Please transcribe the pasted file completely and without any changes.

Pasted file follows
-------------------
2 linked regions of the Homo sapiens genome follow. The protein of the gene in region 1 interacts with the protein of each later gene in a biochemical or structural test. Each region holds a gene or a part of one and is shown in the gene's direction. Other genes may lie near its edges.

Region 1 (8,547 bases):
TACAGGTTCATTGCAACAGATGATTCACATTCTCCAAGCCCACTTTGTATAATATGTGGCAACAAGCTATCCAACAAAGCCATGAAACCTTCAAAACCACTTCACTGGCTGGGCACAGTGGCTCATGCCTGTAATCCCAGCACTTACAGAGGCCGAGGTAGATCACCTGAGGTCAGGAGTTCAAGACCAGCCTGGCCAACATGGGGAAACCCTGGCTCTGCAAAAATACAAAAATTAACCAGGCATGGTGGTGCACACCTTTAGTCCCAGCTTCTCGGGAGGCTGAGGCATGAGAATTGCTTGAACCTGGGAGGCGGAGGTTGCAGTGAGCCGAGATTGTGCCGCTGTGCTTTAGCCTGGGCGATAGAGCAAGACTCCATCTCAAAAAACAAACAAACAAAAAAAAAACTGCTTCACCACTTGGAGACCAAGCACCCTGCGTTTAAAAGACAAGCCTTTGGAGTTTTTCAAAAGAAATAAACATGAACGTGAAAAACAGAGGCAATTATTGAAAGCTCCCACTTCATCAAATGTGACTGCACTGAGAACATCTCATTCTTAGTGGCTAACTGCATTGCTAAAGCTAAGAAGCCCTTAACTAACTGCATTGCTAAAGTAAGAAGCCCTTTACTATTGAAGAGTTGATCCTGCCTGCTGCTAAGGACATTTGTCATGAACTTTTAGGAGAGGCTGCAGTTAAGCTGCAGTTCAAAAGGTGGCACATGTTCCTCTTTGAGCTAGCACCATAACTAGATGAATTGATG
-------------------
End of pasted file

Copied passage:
2 linked regions of the Homo sapiens genome follow. The protein of the gene in region 1 interacts with the protein of each later gene in a biochemical or structural test. Each region holds a gene or a part of one and is shown in the gene's direction. Other genes may lie near its edges.

Region 1 (8,547 bases):
TACAGGTTCATTGCAACAGATGATTCACATTCTCCAAGCCCACTTTGTATAATATGTGGCAACAAGCTATCCAACAAAGCCATGAAACCTTCAAAACCACTTCACTGGCTGGGCACAGTGGCTCATGCCTGTAATCCCAGCACTTACAGAGGCCGAGGTAGATCACCTGAGGTCAGGAGTTCAAGACCAGCCTGGCCAACATGGGGAAACCCTGGCTCTGCAAAAATACAAAAATTAACCAGGCATGGTGGTGCACACCTTTAGTCCCAGCTTCTCGGGAGGCTGAGGCATGAGAATTGCTTGAACCTGGGAGGCGGAGGTTGCAGTGAGCCGAGATTGTGCCGCTGTGCTTTAGCCTGGGCGATAGAGCAAGACTCCATCTCAAAAAACAAACAAACAAAAAAAAAACTGCTTCACCACTTGGAGACCAAGCACCCTGCGTTTAAAAGACAAGCCTTTGGAGTTTTTCAAAAGAAATAAACATGAACGTGAAAAACAGAGGCAATTATTGAAAGCTCCCACTTCATCAAATGTGACTGCACTGAGAACATCTCATTCTTAGTGGCTAACTGCATTGCTAAAGCTAAGAAGCCCTTAACTAACTGCATTGCTAAAGTAAGAAGCCCTTTACTATTGAAGAGTTGATCCTGCCTGCTGCTAAGGACATTTGTCATGAACTTTTAGGAGAGGCTGCAGTTAAGCTGCAGTTCAAAAGGTGGCACATGTTCCTCTTTGAGCTAGCACCATAACTAGATGAATTGATG